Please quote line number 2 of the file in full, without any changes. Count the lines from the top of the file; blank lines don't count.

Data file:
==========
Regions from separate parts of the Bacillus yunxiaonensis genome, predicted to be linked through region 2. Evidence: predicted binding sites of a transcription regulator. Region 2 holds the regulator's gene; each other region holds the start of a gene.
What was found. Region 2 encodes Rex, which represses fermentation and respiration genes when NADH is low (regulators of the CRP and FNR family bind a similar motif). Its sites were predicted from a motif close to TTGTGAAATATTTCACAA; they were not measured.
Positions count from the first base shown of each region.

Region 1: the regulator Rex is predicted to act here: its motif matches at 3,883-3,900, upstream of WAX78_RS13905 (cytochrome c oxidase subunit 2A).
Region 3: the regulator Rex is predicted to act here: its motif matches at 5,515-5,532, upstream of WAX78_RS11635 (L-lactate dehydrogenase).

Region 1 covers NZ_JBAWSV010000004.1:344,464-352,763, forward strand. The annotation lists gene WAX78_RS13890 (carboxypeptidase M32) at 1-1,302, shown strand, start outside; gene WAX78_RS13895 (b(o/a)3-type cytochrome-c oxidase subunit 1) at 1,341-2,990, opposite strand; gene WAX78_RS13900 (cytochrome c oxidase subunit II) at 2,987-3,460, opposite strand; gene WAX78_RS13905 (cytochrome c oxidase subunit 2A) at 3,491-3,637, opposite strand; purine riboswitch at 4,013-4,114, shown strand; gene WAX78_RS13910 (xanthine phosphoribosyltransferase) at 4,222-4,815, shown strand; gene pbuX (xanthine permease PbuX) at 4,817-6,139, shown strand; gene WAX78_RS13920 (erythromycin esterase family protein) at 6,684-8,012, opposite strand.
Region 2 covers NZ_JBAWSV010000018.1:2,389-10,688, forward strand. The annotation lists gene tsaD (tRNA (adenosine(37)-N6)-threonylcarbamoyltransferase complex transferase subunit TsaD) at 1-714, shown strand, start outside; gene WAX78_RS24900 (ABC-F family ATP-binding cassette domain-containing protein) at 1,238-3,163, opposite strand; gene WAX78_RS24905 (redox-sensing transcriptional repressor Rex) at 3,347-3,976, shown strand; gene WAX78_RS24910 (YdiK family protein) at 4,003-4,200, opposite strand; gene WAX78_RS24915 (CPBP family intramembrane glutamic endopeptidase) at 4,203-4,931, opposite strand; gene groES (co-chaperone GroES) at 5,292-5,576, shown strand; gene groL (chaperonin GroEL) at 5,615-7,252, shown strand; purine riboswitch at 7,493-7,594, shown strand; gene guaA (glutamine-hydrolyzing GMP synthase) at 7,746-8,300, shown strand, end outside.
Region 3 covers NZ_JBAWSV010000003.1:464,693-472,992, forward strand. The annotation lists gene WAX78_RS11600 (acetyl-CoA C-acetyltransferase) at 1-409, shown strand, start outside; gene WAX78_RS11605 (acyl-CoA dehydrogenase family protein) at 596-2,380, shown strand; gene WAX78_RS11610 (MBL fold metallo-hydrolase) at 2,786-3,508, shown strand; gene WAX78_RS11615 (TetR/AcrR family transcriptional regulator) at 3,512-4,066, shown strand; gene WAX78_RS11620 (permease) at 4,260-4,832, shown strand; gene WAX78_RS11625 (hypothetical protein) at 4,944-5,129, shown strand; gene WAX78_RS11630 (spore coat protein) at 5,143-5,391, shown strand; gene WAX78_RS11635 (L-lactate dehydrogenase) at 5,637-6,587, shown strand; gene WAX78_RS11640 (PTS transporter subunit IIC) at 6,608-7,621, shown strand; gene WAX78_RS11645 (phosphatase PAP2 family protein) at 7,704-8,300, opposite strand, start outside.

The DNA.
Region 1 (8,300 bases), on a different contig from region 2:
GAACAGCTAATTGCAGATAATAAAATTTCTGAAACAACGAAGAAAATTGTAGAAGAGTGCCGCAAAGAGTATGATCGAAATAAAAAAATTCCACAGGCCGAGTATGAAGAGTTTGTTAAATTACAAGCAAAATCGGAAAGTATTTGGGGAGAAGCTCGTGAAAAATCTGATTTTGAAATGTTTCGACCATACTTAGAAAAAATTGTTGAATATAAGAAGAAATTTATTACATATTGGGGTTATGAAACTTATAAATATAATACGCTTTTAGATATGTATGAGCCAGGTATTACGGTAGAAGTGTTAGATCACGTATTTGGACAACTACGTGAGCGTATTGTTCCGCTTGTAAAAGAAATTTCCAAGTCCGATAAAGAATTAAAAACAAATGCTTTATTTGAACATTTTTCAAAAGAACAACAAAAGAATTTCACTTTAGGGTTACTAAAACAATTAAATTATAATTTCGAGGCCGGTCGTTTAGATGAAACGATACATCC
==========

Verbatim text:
What was found. Region 2 encodes Rex, which represses fermentation and respiration genes when NADH is low (regulators of the CRP and FNR family bind a similar motif). Its sites were predicted from a motif close to TTGTGAAATATTTCACAA; they were not measured.